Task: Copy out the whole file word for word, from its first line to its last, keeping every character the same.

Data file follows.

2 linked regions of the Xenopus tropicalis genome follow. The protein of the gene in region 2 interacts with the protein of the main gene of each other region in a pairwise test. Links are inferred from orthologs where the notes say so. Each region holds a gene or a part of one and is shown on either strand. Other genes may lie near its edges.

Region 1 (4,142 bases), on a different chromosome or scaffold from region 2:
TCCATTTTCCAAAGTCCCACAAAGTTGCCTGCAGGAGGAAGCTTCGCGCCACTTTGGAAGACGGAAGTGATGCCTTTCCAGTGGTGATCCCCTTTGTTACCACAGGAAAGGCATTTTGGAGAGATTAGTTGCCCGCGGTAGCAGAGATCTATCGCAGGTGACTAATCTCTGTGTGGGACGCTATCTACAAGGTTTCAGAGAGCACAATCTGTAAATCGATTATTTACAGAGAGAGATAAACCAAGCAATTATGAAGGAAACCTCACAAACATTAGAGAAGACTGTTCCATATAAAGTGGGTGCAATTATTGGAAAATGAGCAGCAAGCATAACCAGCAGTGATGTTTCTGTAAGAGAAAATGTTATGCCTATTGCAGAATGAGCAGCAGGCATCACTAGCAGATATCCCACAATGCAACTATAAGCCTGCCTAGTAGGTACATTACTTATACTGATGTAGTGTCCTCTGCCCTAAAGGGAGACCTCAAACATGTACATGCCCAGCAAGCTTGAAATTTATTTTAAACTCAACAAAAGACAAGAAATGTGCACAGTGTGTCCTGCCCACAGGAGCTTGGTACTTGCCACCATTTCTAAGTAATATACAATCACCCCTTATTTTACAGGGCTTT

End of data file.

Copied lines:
2 linked regions of the Xenopus tropicalis genome follow. The protein of the gene in region 2 interacts with the protein of the main gene of each other region in a pairwise test. Links are inferred from orthologs where the notes say so. Each region holds a gene or a part of one and is shown on either strand. Other genes may lie near its edges.

Region 1 (4,142 bases), on a different chromosome or scaffold from region 2:
TCCATTTTCCAAAGTCCCACAAAGTTGCCTGCAGGAGGAAGCTTCGCGCCACTTTGGAAGACGGAAGTGATGCCTTTCCAGTGGTGATCCCCTTTGTTACCACAGGAAAGGCATTTTGGAGAGATTAGTTGCCCGCGGTAGCAGAGATCTATCGCAGGTGACTAATCTCTGTGTGGGACGCTATCTACAAGGTTTCAGAGAGCACAATCTGTAAATCGATTATTTACAGAGAGAGATAAACCAAGCAATTATGAAGGAAACCTCACAAACATTAGAGAAGACTGTTCCATATAAAGTGGGTGCAATTATTGGAAAATGAGCAGCAAGCATAACCAGCAGTGATGTTTCTGTAAGAGAAAATGTTATGCCTATTGCAGAATGAGCAGCAGGCATCACTAGCAGATATCCCACAATGCAACTATAAGCCTGCCTAGTAGGTACATTACTTATACTGATGTAGTGTCCTCTGCCCTAAAGGGAGACCTCAAACATGTACATGCCCAGCAAGCTTGAAATTTATTTTAAACTCAACAAAAGACAAGAAATGTGCACAGTGTGTCCTGCCCACAGGAGCTTGGTACTTGCCACCATTTCTAAGTAATATACAATCACCCCTTATTTTACAGGGCTTT